“Detective Inspector St. John Strafford has been summoned to County Wexford to investigate a murder. A parish priest has been found dead in Ballyglass House, the family seat of the aristocratic, secretive Osborne family. The year is 1957 and the Catholic Church rules Ireland with an iron fist. Strafford–flinty, visibly Protestant and determined to identify the murderer–faces obstruction at every turn, from the heavily accumulating snow to the culture of silence in the tight-knit community he begins to investigate. As he delves further, he learns the Osbornes are not at all what they seem.” (Adapted from Catalogue)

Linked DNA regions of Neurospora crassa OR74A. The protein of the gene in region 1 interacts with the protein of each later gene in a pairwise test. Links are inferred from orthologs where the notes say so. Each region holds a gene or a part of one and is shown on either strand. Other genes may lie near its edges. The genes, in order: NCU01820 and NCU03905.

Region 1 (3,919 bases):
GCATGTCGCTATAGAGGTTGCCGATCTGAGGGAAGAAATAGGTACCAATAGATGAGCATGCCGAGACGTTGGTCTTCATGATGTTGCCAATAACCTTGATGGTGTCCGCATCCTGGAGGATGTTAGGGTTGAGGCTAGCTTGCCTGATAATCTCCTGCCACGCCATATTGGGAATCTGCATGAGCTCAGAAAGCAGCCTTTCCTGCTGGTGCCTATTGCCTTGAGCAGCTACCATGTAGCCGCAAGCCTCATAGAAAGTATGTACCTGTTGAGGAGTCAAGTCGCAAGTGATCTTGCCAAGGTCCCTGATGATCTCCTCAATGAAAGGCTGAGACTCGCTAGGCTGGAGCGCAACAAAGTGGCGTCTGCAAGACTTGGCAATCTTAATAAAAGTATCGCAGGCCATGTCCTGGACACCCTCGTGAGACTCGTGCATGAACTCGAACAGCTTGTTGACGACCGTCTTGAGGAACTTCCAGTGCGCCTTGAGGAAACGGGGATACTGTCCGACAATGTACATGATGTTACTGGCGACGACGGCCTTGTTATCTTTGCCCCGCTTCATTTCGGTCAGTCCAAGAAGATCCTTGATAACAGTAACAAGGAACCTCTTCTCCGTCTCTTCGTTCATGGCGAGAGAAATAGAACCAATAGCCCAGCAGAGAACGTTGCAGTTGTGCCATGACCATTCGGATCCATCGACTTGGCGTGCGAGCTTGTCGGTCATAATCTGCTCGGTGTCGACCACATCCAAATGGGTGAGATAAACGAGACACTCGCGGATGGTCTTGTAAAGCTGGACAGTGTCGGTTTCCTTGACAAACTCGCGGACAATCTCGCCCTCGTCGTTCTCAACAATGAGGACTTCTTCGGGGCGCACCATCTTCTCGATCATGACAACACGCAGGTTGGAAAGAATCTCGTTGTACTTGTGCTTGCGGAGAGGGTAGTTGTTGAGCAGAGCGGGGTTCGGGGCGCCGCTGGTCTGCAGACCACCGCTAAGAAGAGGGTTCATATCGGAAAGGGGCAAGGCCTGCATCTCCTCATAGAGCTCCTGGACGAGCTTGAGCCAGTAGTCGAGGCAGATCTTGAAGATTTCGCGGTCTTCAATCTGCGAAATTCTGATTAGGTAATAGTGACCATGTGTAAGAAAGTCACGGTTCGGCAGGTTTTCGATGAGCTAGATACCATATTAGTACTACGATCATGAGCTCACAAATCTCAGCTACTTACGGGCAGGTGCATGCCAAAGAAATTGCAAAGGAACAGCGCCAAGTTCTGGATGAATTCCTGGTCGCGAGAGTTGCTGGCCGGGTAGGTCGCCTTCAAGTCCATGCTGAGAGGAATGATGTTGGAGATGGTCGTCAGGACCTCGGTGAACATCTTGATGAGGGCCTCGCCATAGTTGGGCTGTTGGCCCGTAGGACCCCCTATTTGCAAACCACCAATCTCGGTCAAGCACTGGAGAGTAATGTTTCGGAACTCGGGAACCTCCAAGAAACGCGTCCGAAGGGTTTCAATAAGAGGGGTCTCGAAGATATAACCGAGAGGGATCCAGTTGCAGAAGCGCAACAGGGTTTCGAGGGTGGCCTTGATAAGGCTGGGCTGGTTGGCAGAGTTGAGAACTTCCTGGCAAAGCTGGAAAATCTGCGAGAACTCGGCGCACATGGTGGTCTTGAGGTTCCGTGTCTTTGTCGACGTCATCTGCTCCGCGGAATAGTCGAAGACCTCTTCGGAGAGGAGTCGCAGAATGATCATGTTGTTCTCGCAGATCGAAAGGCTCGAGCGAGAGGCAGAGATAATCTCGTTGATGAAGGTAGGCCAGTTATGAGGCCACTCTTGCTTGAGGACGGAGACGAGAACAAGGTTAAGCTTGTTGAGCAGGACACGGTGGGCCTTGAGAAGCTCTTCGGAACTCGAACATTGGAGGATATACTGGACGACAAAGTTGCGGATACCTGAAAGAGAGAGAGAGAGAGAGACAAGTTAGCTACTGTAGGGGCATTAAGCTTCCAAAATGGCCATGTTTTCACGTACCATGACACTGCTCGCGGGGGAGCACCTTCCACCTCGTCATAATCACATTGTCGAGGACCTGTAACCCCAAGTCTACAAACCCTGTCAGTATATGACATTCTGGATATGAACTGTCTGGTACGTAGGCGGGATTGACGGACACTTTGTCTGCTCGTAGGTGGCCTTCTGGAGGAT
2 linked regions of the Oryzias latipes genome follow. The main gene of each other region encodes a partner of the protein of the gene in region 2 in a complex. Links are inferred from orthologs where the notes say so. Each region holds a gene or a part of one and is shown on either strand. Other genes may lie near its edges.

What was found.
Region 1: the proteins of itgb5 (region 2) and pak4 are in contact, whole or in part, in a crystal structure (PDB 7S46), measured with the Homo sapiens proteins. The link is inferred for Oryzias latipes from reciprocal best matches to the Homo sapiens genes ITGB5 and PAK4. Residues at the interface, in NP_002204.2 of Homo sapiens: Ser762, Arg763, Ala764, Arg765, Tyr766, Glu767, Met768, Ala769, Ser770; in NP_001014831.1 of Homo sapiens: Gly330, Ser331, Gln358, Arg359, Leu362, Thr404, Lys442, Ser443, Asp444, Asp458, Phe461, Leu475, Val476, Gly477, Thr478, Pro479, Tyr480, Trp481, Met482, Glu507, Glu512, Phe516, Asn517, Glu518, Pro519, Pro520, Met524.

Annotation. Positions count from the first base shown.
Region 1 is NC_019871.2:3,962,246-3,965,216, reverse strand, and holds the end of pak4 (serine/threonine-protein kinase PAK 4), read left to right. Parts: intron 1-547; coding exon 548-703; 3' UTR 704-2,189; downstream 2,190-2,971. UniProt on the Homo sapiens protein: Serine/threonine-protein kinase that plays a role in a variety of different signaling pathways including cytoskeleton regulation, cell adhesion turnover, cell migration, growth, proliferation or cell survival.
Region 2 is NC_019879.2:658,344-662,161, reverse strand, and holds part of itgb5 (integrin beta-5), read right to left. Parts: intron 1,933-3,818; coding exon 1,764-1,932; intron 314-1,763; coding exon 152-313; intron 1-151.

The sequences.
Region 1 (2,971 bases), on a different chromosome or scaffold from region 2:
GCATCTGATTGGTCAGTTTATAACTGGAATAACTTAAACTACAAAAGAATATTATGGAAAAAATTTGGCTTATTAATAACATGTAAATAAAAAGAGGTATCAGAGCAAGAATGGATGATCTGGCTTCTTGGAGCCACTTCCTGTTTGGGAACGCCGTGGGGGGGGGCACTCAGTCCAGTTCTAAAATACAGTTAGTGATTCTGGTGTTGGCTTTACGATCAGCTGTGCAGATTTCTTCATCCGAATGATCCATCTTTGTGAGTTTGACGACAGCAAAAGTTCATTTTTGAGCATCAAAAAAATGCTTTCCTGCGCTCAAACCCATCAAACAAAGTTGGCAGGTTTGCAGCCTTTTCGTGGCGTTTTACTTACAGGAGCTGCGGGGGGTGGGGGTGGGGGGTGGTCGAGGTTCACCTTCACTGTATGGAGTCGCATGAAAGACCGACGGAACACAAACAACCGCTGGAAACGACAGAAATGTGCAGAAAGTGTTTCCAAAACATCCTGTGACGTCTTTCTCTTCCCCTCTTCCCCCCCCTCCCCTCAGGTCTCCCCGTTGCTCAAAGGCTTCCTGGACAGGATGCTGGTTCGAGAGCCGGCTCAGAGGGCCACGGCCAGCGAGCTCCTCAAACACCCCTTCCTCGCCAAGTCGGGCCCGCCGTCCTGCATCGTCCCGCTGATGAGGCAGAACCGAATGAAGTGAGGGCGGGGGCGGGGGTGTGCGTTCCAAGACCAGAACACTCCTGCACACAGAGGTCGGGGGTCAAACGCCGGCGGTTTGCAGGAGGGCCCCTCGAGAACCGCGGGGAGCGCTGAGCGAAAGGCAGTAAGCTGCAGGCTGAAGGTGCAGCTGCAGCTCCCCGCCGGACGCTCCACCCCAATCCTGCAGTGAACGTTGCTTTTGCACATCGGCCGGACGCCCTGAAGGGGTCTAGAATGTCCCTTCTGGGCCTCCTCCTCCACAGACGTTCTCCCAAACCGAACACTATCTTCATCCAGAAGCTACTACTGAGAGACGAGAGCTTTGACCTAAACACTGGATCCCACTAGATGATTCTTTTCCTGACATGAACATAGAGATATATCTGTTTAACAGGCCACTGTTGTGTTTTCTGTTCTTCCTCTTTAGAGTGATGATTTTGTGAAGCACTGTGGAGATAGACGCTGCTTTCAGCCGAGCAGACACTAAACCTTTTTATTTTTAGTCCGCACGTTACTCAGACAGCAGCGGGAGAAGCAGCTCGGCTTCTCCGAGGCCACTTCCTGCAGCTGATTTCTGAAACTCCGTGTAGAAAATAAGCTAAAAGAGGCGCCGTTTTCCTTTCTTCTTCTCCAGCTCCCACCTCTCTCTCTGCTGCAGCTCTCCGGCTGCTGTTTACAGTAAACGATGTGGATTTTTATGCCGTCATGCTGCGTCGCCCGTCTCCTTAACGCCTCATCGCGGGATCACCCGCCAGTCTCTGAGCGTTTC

The Sicilian method / Camilleri, Andrea
” Montalbano finds his answers to a murder in a theatrical play.Mimi Augello is visiting his lover when the woman’s husband unexpectedly returns to the apartment. Hurriedly, he climbs out the window and into the downstairs apartment, but from one danger to another. In the dark he sees a body lying on the bed. Shortly afterwards another body is found and the victim is Carmelo Catalanotti, a director of bourgeois dramas with a harsh reputation for the acting method he developed for his actors: digging into their complexes to unleash their talent, a traumatic experience for all. Are the two deaths connected? ” (Adapted from Catalogue)

The secret life of Mr Roos / Nesser, Håkan